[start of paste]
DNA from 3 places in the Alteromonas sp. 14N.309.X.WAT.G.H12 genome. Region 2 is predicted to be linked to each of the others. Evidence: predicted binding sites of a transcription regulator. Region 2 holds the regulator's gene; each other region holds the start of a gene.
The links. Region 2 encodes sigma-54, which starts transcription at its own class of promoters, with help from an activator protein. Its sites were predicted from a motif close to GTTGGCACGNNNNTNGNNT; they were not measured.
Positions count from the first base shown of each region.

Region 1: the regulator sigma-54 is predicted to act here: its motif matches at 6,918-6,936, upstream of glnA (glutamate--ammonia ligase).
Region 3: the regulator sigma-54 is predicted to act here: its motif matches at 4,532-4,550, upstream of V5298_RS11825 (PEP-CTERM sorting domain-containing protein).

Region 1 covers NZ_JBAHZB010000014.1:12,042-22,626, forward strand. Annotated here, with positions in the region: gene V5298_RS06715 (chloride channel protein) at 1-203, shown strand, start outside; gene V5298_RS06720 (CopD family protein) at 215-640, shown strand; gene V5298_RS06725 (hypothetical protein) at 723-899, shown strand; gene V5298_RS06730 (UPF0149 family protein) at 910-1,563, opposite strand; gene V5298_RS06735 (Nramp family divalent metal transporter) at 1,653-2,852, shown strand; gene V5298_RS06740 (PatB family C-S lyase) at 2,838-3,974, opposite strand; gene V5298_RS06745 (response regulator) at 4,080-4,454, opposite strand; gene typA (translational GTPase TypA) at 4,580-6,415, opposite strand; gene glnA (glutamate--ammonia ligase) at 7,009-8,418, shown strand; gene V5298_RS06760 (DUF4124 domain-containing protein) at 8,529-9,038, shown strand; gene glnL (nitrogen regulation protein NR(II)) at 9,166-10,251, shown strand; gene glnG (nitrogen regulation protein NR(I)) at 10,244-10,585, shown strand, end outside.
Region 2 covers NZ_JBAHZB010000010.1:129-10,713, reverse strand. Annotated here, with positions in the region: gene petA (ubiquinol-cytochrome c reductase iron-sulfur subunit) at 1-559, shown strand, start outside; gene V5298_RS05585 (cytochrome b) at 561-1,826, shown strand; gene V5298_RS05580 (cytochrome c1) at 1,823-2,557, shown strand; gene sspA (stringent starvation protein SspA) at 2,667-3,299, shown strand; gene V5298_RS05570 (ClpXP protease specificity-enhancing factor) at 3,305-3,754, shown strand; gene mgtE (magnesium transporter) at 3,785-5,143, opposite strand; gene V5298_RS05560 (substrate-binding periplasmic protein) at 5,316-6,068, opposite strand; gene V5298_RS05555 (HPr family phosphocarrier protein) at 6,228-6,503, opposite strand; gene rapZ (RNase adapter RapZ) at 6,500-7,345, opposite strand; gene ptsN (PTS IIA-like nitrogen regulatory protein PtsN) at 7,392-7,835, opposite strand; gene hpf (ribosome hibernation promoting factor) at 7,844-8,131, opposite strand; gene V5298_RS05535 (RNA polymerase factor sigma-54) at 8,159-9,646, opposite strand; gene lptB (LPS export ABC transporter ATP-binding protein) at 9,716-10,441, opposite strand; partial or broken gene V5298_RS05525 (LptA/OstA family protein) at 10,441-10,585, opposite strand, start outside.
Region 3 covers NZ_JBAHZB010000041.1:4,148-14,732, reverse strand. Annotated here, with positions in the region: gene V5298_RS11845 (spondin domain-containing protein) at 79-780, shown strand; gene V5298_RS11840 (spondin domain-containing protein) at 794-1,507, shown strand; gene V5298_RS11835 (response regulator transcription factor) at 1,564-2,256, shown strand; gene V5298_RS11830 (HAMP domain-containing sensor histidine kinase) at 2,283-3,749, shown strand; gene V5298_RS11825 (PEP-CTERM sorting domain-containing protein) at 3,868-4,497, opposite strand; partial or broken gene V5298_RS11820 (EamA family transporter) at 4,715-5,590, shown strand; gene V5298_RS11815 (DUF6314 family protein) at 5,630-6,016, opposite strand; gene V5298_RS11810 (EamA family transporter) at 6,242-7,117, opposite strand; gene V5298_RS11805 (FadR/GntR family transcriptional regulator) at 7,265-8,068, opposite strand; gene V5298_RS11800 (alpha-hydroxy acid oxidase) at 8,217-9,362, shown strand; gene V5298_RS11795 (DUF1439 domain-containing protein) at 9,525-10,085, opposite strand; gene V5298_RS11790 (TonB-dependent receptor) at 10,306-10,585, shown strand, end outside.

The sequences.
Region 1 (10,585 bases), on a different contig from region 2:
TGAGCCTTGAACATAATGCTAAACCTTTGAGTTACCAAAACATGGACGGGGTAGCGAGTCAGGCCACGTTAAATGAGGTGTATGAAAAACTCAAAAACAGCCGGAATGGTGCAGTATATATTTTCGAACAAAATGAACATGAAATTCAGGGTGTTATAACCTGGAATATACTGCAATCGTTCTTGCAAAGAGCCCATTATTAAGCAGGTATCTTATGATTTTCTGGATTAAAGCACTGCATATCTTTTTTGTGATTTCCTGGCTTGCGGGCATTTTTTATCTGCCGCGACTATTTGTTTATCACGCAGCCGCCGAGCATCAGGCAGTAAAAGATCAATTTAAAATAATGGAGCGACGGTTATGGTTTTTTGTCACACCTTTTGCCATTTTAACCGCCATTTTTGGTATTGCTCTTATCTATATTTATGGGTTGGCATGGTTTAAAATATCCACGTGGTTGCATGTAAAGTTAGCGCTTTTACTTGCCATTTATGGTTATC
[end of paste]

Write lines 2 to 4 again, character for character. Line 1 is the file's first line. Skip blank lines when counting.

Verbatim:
The links. Region 2 encodes sigma-54, which starts transcription at its own class of promoters, with help from an activator protein. Its sites were predicted from a motif close to GTTGGCACGNNNNTNGNNT; they were not measured.
Positions count from the first base shown of each region.

Region 1: the regulator sigma-54 is predicted to act here: its motif matches at 6,918-6,936, upstream of glnA (glutamate--ammonia ligase).